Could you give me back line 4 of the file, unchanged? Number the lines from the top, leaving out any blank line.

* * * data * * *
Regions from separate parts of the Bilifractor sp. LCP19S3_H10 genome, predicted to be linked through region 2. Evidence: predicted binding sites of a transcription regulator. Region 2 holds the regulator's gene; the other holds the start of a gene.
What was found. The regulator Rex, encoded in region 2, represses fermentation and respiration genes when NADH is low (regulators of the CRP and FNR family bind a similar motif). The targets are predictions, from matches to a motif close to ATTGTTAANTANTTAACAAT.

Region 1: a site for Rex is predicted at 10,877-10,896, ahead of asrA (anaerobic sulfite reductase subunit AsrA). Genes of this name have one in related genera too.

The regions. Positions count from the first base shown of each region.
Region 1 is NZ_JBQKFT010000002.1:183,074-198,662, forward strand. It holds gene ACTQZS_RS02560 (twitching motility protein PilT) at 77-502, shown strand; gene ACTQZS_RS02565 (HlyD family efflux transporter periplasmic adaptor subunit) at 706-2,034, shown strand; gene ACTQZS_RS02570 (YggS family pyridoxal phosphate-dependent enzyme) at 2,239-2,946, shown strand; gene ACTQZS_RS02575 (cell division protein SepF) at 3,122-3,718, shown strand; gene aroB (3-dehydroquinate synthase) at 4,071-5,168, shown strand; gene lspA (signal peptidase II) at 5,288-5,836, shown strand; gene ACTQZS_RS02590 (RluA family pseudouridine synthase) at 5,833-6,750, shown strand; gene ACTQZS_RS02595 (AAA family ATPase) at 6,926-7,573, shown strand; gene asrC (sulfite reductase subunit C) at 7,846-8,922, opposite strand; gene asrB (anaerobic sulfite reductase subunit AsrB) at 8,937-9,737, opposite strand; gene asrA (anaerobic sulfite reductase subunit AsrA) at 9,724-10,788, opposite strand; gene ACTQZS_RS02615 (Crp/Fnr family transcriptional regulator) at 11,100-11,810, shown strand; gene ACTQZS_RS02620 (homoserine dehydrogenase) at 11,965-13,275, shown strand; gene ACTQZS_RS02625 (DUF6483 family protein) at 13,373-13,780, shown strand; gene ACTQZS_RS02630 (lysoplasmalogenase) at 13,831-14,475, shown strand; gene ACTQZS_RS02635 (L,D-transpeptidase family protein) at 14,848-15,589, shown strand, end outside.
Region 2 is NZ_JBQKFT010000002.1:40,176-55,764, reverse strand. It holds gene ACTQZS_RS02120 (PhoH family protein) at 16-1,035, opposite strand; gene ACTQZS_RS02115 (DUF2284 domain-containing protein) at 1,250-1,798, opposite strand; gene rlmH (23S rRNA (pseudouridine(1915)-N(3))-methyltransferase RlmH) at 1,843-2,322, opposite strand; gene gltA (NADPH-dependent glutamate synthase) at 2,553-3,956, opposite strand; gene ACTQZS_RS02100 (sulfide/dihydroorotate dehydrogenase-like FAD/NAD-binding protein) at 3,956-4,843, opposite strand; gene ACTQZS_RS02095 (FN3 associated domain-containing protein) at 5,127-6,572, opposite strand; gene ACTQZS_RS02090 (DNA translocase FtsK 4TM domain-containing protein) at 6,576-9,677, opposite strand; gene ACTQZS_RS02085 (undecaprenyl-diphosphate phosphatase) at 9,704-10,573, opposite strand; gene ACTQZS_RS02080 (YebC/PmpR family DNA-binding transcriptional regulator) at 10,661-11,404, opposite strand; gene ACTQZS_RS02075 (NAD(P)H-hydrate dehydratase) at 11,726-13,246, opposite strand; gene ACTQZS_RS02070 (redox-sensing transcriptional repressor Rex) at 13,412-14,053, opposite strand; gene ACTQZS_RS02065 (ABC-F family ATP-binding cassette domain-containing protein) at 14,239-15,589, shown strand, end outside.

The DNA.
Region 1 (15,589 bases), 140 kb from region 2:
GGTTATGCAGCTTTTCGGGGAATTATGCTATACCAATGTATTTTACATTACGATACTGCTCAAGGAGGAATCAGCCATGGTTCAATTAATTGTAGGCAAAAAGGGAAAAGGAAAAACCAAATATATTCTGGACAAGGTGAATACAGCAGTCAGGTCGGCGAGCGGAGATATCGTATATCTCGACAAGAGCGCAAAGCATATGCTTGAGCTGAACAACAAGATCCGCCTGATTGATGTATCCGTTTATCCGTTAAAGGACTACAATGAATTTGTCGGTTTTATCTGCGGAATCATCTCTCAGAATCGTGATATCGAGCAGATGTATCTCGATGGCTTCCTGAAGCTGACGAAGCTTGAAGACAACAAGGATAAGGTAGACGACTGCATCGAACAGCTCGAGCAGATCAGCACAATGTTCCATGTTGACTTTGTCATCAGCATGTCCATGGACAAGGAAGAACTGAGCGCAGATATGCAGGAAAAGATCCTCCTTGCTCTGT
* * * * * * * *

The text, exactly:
The regions. Positions count from the first base shown of each region.